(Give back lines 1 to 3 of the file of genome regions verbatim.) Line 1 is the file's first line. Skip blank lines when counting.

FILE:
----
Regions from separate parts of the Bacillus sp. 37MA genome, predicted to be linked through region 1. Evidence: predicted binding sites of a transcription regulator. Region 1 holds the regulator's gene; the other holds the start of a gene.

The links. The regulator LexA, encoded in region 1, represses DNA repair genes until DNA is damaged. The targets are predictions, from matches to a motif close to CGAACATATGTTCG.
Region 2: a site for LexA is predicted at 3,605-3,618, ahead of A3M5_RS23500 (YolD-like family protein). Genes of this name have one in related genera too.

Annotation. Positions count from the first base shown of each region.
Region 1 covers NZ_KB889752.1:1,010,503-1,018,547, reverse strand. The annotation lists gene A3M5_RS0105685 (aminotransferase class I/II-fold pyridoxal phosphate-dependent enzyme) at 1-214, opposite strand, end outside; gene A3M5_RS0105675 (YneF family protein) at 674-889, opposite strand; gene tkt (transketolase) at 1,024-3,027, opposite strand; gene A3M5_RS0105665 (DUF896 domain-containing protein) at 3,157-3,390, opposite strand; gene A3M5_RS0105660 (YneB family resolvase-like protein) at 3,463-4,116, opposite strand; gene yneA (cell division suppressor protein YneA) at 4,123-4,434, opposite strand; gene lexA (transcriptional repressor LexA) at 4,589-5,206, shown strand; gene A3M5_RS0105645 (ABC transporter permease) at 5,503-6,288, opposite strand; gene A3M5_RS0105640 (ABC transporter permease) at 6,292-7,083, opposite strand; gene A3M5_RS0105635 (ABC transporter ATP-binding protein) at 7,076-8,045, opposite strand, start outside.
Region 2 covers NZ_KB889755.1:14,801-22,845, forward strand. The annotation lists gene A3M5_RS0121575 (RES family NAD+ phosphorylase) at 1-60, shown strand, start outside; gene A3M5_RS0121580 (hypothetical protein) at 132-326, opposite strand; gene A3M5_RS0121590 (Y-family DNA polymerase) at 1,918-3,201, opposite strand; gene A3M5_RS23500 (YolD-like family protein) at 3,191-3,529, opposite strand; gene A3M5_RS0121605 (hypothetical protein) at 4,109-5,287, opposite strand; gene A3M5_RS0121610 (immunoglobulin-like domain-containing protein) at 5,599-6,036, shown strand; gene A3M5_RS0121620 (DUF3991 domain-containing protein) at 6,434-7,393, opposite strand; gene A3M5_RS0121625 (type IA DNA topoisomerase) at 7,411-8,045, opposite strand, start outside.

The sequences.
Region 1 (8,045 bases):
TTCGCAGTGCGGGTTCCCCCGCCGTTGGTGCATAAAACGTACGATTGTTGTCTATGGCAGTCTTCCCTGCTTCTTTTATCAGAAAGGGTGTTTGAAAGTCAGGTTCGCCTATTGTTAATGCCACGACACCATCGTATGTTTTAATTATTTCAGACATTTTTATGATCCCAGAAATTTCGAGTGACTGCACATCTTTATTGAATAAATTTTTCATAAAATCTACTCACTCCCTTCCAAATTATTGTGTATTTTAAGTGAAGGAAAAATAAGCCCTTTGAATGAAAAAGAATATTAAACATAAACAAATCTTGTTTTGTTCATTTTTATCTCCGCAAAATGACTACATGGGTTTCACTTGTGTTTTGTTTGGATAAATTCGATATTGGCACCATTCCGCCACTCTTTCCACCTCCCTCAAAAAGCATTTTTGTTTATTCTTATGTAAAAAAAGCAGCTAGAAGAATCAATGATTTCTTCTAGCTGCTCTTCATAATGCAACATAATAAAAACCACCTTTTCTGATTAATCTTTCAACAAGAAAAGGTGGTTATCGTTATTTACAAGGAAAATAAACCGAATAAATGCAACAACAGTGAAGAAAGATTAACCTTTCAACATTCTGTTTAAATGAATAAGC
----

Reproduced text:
Regions from separate parts of the Bacillus sp. 37MA genome, predicted to be linked through region 1. Evidence: predicted binding sites of a transcription regulator. Region 1 holds the regulator's gene; the other holds the start of a gene.

The links. The regulator LexA, encoded in region 1, represses DNA repair genes until DNA is damaged. The targets are predictions, from matches to a motif close to CGAACATATGTTCG.
Region 2: a site for LexA is predicted at 3,605-3,618, ahead of A3M5_RS23500 (YolD-like family protein). Genes of this name have one in related genera too.